Mannox Blue Colorant Toner, copy paper coating,
paper colorant, latex paints.
Titanium dioxide "do Whiting agent in paper coating, TiO retention, latex paints.
Zinc oxide Conductivity or Rubber articles, copy paper,
photoconductivity, whiting agent in paints or colorant, chemical paper coatings. reactivity.
Iron oxide Colorant, magnetic Colored coatings, magnetic properties. character recognition,
Sulfur Chemical reactivity Rubber vulcanizing agent,
Antimony oxide Fire retardant Fire resistant fabrics, foams or paints, ablative coatings.
Polystyrene emulsion. Thermoplastic material Heat or pressure deformable coatings, latex paints. Az obisisobutyronitrile Chemical or photochemical Polymerization initiator,
reactivity. blowing agent for rubber or plastic foams. Methyl Zimate Chemical reactivity Accelerator for rubber vulcanizing.
The organic acid coupling agent is advantageously an amount of coupling agent required to insure complete aliphatic carboxylic acid containing at least two carbon atoms and at least one ionizable carboxylic acid group. The various organic acids which may be used include acetic acid, valeric acid, stearic acid, succinic acid, adipic acid, and the like. The ammonium salt of the organic acid may also be used, and these salts provide results similar to those of the organic acid itself. The organic acid coupling agent appears to function in such a manner that the ionizable (carboxylic) portion of the organic composite formation. The completeness of composite particle formation is tested in the following manner. The composite particle suspension is centrifuged in an International Clinical Centrifuge for periods ranging from 30 to 60 minutes and the centrifuged sample examined for homogeneity of the sediment, the relative volumes of the sediment and of the supernatant liquid, and for clarity of the supernatant liquid. Those samples which correspond to complete composite particle formation exhibit a homoacid becomes affixed to the base particle by association geneous sediment, i.e., no differential layering or dif.
ferential coloration is observed. The sediment is normally of considerably greater volume than that predicted by the densities of the component materials and greater than that exhibited by a simple mixture of the base and functional colloids, and a supernatant liquid layer free of any suspended colloidal material is observed. On the other hand, systems which are not completely composed of composite particles result in a sediment composed of two or more layers corresponding to the colloidal particle types present, or a supernatant liquid containing some or all of one of the colloidal components, or a combination of these conditions. For example, a clay/carbon black composite suspension prepared according to the methods of this invention exhibits a homogeneously black, soft, voluminous sediment and a clear supernatant liquid. A mixture of the same clay and carbon black colloidal dispersions untreated with a coupling agent as herein described exhibits a distinct, hard white layer and a soft black layer in the sediment, clearly corresponding to separate clay and carbon black layers, and a dense black, opaque supernatant liquid corresponding to a portion of the carbon black remaining in suspension.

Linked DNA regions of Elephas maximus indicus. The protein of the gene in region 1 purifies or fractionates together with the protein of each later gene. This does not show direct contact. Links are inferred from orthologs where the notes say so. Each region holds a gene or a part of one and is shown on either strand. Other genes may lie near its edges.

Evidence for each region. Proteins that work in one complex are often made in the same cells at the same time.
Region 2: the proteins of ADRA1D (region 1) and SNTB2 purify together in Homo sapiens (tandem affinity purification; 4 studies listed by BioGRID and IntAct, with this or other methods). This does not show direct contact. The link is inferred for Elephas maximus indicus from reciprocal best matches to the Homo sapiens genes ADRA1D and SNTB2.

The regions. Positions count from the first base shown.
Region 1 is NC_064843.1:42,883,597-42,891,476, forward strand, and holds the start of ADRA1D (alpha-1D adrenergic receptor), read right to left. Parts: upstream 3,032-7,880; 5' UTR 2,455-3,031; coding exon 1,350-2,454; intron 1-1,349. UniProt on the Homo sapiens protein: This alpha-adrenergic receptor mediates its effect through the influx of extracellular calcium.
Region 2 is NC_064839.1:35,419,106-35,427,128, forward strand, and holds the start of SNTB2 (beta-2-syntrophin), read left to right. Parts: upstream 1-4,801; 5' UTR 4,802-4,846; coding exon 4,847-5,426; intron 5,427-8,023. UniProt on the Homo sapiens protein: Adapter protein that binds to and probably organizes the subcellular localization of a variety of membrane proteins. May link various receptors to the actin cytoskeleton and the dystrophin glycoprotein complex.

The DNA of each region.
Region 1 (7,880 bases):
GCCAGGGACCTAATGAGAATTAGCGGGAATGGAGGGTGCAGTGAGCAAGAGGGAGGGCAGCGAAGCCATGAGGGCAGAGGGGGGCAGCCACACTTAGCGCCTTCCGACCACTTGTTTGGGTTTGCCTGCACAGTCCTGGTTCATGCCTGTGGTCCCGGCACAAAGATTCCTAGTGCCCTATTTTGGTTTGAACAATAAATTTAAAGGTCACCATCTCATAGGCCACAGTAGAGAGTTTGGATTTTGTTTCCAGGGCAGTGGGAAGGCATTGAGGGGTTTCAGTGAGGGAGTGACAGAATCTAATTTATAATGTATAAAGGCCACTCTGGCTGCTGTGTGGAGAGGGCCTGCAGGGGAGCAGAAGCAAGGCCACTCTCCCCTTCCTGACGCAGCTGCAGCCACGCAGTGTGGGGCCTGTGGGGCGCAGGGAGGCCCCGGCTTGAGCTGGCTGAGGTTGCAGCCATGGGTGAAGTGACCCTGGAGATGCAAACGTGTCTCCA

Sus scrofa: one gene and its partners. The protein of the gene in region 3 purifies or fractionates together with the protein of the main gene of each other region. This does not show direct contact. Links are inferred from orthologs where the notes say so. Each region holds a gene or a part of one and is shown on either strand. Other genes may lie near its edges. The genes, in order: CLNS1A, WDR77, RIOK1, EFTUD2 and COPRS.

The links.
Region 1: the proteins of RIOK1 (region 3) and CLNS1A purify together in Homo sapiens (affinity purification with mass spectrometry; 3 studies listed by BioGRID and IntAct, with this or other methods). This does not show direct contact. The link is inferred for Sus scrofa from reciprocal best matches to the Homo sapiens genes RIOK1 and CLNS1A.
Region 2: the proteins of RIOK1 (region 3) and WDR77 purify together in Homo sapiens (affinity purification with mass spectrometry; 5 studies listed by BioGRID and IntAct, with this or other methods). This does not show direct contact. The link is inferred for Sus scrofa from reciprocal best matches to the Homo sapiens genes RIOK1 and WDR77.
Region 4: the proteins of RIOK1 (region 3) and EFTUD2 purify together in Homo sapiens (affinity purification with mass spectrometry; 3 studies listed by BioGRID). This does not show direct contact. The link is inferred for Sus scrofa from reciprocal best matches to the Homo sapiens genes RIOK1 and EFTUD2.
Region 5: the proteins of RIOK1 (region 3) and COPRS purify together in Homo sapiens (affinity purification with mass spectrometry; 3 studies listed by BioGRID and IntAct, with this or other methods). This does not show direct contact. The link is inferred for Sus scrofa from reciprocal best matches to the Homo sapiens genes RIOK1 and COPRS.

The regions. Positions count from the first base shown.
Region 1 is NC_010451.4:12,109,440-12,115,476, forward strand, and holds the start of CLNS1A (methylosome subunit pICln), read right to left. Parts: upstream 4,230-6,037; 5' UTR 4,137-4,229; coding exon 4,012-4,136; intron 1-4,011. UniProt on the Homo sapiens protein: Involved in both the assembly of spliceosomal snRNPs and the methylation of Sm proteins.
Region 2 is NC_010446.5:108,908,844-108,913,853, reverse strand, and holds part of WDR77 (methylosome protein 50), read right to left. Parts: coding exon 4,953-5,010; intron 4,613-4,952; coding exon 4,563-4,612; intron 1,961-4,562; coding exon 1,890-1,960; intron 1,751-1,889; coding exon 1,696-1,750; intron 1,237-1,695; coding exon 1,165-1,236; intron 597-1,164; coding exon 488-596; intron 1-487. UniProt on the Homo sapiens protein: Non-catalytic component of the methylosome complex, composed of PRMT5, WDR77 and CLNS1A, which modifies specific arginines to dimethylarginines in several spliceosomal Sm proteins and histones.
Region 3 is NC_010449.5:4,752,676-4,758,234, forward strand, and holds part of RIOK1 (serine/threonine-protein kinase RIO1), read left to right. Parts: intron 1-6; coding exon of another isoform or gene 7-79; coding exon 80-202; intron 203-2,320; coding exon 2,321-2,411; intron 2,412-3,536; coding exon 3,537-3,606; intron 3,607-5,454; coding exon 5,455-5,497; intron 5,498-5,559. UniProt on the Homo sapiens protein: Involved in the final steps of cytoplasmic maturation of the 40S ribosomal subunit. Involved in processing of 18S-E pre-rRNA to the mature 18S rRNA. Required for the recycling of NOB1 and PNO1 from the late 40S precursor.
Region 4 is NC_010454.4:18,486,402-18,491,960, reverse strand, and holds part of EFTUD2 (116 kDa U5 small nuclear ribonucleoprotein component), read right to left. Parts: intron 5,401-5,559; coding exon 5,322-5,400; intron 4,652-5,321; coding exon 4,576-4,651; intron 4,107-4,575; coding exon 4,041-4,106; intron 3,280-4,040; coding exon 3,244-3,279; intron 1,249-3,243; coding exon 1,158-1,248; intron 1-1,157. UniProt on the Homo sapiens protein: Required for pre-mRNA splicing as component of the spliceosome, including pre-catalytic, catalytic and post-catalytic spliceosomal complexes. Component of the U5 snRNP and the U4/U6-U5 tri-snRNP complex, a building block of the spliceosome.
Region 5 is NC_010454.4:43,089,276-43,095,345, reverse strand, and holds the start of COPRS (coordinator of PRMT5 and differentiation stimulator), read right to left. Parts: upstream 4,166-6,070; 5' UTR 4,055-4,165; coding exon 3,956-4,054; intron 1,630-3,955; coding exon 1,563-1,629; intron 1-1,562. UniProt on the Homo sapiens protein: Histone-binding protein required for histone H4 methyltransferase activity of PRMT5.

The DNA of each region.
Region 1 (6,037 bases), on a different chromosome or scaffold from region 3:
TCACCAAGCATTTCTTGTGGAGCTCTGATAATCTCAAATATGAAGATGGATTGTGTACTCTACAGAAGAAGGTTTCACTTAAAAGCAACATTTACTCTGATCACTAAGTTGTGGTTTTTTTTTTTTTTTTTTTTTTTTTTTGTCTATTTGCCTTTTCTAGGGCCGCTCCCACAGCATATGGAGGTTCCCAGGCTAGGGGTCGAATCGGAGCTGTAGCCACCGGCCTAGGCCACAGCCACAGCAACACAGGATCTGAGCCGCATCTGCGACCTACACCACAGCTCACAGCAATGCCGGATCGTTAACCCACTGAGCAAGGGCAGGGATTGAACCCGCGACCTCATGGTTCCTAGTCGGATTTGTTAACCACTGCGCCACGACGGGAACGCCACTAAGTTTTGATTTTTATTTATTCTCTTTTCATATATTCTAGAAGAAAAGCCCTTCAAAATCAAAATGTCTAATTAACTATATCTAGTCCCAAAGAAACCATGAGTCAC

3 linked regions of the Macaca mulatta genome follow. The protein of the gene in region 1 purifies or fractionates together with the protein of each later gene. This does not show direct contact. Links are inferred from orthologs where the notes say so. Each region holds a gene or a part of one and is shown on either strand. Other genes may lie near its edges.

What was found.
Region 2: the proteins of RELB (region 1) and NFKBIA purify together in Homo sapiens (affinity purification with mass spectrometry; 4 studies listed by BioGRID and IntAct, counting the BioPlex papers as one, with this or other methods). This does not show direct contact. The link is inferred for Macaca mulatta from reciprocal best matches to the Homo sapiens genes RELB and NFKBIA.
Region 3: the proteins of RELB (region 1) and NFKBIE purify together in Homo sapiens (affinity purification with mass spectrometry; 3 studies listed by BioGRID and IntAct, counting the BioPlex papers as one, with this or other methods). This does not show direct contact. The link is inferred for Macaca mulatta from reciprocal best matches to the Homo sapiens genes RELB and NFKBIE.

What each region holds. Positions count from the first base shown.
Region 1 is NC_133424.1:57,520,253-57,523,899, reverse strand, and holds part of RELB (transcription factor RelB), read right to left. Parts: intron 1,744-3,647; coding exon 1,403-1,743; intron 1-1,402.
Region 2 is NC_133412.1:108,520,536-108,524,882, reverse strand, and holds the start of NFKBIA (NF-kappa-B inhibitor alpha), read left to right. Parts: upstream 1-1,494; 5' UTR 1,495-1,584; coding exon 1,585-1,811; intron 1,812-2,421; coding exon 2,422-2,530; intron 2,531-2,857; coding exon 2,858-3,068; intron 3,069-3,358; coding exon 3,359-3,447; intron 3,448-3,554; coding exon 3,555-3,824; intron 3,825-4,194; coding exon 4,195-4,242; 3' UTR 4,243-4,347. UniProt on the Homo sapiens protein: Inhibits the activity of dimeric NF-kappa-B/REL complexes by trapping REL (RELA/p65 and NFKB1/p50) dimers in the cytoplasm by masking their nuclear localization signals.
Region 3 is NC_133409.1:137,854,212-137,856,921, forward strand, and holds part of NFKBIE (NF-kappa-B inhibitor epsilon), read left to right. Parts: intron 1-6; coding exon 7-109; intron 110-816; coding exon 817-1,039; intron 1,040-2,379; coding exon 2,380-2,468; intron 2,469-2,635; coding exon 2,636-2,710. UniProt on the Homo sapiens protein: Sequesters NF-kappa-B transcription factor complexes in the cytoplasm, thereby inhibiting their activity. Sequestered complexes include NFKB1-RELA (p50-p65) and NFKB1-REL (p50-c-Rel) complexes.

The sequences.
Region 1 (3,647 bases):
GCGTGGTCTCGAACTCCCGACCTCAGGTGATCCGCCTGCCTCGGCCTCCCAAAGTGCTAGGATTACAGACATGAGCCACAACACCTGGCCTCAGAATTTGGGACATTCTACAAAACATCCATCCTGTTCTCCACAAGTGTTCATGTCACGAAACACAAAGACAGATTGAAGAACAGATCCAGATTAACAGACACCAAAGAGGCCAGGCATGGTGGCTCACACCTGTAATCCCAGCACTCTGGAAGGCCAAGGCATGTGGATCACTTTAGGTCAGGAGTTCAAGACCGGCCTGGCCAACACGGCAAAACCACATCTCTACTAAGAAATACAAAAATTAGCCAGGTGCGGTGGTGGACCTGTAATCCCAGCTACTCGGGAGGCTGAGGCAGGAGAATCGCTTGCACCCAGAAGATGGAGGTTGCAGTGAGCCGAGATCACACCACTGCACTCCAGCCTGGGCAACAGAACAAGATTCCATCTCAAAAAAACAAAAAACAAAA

The scientific factors governing the formation of composite particles according to this invention are not completely understood. It appears, however, that the organic acid coupling agent becomes physically adsorbed to or in some way interacts with the functional colloidal particles such that a substantial portion of the ionizable carboxylic acid groups of the organic acid are, in the absence of the base colloidal particles, oriented in the aqueous phase surrounding each of the individual functional particles. Since ionized carboxylic acid groups can readily be adsorbed onto the edges of the clay particles, presumably by charge neutralization or by chemical reaction with these positively charged edges of the clay particles, the functional colloidal particles carrying these carboxylic acid groups in turn become aflixed to the clay.
In one form of this invention, separate suspensions of clay and of functional colloid are mixed in the desired proportion and an organic carboxylic acid is added to this mixture, thereby causing formation of these composite particles. Alternately, the organic acid coupling agent is added either to the clay suspension or to the functional colloidal particle suspension and this mixture is subsequently added to a suspension of the functional colloidal component.
One or more functional colloidal particles may be used, and one or more base colloidal particles may be used so as to form a variety of advantageous composite colloidal particle combinations. Once the suspension of colloidal composite particles is formed, the fluid medium supporting the suspension can be separated from the colloidal composite particles and such composite particles can be employed if desired in the dry state.